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Queen of Broken Hearts

By: Cassandra King
Reviewed by: Norman McMillan
Hyperion, 2007
$24.95 Hardcover

In Queen of Broken Hearts, novelist Cassandra King has written a very perceptive modern-day novel of manners. Set in Fairhope, Alabama, the book paints an excellent picture of the town’s upper crust—people who sip Dom Perignon, eat candied ginger, inhabit beautiful interiors, and dance the tango. But King, building her narrative around the central theme of marriage and divorce, delves far beneath this surface sophistication to expose the faults and failures of a number of Fairhope’s finest.

The novel is replete with troubled marriages, and the book’s narrator Clare, a widow who owns a divorce-counseling business, stands ready to help one and all. Her best friend Dory, a new-age Babe Paley, is abused by her sophomoric husband, who is perfectly named Son. Clare’s friend (and finally lover) Lex, a transplant from Maine, has an unfulfilling marriage with a manipulative ice goddess. Then there is Clare’s step-daughter Haley, somewhat of an innocent who is caught in a dreary marriage with an unfaithful husband.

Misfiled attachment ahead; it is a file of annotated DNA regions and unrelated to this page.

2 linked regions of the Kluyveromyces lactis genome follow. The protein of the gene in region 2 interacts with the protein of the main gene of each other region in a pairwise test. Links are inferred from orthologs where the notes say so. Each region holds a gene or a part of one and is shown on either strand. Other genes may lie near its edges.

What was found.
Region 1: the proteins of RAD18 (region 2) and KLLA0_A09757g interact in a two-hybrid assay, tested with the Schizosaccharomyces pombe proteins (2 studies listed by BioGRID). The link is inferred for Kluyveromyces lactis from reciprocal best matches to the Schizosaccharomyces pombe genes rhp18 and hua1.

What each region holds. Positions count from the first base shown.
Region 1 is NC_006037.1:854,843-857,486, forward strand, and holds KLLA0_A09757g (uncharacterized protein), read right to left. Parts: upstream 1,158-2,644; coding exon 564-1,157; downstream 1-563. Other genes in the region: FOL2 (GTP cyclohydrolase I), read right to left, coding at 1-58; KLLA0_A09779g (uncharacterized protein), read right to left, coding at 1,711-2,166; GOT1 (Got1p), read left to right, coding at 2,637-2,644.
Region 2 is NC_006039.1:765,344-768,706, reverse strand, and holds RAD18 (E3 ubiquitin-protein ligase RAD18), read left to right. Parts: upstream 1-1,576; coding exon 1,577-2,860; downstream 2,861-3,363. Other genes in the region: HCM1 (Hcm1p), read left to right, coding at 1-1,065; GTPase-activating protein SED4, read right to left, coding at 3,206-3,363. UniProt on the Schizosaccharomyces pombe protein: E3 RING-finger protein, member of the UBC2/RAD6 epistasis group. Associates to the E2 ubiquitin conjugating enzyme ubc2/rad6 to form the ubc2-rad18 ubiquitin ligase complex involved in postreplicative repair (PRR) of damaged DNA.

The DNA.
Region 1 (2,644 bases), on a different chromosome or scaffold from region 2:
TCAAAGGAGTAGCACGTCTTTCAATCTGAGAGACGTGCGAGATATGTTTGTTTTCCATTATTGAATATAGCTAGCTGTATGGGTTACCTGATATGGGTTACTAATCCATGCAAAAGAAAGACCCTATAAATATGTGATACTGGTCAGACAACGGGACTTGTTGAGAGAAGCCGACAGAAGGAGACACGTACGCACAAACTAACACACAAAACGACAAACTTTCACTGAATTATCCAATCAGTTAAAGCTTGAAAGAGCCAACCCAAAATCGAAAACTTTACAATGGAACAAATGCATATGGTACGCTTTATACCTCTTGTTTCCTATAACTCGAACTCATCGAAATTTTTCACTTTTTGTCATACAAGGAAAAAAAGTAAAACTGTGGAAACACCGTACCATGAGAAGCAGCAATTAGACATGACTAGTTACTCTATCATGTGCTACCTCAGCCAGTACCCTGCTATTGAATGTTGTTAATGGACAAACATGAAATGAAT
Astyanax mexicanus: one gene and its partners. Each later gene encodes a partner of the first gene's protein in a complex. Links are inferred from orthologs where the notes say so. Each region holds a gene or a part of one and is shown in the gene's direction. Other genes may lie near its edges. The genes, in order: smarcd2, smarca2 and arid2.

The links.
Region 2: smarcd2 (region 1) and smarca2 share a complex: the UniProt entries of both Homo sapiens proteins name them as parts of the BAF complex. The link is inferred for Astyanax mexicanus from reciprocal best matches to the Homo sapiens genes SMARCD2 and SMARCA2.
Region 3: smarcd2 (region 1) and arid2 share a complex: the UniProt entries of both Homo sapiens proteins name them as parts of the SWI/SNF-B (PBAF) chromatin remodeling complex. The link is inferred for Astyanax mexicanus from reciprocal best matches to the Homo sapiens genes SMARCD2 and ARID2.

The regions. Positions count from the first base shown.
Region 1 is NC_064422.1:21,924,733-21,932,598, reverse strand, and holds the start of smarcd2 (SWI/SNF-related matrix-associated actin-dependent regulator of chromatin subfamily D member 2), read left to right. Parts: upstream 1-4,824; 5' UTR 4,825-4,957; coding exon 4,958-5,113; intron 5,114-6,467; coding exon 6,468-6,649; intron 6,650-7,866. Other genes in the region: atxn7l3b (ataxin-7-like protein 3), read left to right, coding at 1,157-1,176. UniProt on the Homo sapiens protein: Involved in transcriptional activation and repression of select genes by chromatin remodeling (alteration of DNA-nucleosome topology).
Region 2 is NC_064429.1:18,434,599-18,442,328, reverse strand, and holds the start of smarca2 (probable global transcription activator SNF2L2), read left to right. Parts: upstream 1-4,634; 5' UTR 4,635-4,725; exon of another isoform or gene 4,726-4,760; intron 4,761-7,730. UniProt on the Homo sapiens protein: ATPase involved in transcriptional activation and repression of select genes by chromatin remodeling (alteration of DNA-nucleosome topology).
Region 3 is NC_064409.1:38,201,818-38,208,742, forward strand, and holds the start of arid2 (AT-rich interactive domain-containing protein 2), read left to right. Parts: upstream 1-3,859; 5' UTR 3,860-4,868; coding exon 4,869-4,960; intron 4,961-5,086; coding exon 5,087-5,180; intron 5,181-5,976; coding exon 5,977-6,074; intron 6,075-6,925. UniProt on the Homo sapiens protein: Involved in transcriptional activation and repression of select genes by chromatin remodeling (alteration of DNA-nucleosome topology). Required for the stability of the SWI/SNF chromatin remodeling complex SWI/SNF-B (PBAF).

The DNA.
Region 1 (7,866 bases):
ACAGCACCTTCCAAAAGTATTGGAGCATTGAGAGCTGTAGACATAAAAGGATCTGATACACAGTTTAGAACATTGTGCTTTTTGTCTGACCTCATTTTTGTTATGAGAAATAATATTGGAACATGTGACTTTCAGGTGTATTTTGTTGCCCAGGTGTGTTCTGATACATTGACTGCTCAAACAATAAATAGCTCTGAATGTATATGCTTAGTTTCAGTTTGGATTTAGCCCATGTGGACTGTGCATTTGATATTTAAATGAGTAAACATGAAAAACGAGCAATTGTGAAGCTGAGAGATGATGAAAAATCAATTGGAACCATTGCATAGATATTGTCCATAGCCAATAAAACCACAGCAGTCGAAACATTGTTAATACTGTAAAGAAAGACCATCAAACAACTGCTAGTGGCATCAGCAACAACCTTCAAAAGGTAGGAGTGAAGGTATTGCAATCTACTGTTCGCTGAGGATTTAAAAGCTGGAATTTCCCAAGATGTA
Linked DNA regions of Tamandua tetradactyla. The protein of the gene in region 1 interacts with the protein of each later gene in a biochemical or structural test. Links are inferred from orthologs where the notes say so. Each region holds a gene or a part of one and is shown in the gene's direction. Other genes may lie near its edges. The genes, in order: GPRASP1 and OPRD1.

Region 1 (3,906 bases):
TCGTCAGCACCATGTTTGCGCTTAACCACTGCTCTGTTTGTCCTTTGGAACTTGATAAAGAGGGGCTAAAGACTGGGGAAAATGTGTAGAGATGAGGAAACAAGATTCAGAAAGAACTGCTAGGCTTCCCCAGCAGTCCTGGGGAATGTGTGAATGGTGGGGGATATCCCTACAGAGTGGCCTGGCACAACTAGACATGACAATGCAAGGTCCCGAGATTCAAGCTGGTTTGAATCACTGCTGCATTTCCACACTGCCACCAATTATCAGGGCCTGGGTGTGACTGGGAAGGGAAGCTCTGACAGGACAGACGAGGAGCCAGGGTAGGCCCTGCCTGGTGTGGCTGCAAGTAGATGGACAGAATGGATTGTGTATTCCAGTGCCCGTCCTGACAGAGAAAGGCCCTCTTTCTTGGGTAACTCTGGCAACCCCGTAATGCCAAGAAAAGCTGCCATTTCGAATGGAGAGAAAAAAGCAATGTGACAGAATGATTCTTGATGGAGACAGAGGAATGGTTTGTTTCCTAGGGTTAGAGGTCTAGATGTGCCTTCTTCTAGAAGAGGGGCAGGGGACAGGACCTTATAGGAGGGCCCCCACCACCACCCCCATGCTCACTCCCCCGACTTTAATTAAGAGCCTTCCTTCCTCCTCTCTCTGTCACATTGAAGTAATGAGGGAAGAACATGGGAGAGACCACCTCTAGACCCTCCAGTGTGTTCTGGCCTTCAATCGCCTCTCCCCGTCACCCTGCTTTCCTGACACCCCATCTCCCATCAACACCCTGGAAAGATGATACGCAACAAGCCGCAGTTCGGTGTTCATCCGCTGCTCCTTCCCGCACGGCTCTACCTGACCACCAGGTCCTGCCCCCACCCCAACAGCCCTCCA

In her efforts to help others get through the trauma of their failed marriages, Clare leaves unresolved issues about her own marriage. Guilt and fear brought on by the suicide of her husband still plague her, and she seems unable to enter into a full relationship with another man. She rejects the overtures of two suitors, both of whom want a more intimate relationship with her.

First there is Rye. Despite her deserved sense of self-worth, Clare can’t quite forget her blue-collar background and is much too dazzled by the aristocratic bachelor Rye. But King leaves no doubt that he is a modern Lord Chesterfield who snobbishly thinks of himself as Fairhope’s arbiter of taste.

In the case of the second suitor, Lex, easily the most sympathetic person in the novel, we know that Clare has made a mistake in building a wall around herself. Dory and Haley know it too, and they take it upon themselves to counsel the counselor. Through their help and Lex’s, she breaks out of her self-protective shell.

Perhaps the greatest strength of Queen of Broken Hearts is King’s refusal to accept easy answers to the complexities of human relationships. An acute observer of modern-day life, she gently exposes the imperfections of her characters, leaving even villains some redeeming touches. We end her engaging narrative thinking, “Life ain’t so bad, even if it is a bitch sometimes.” And that in itself is a real achievement.

Norman McMillan is the author of the memoir Distant Son and of the plays, Against a Copper Sky and Ashes of Roses. 

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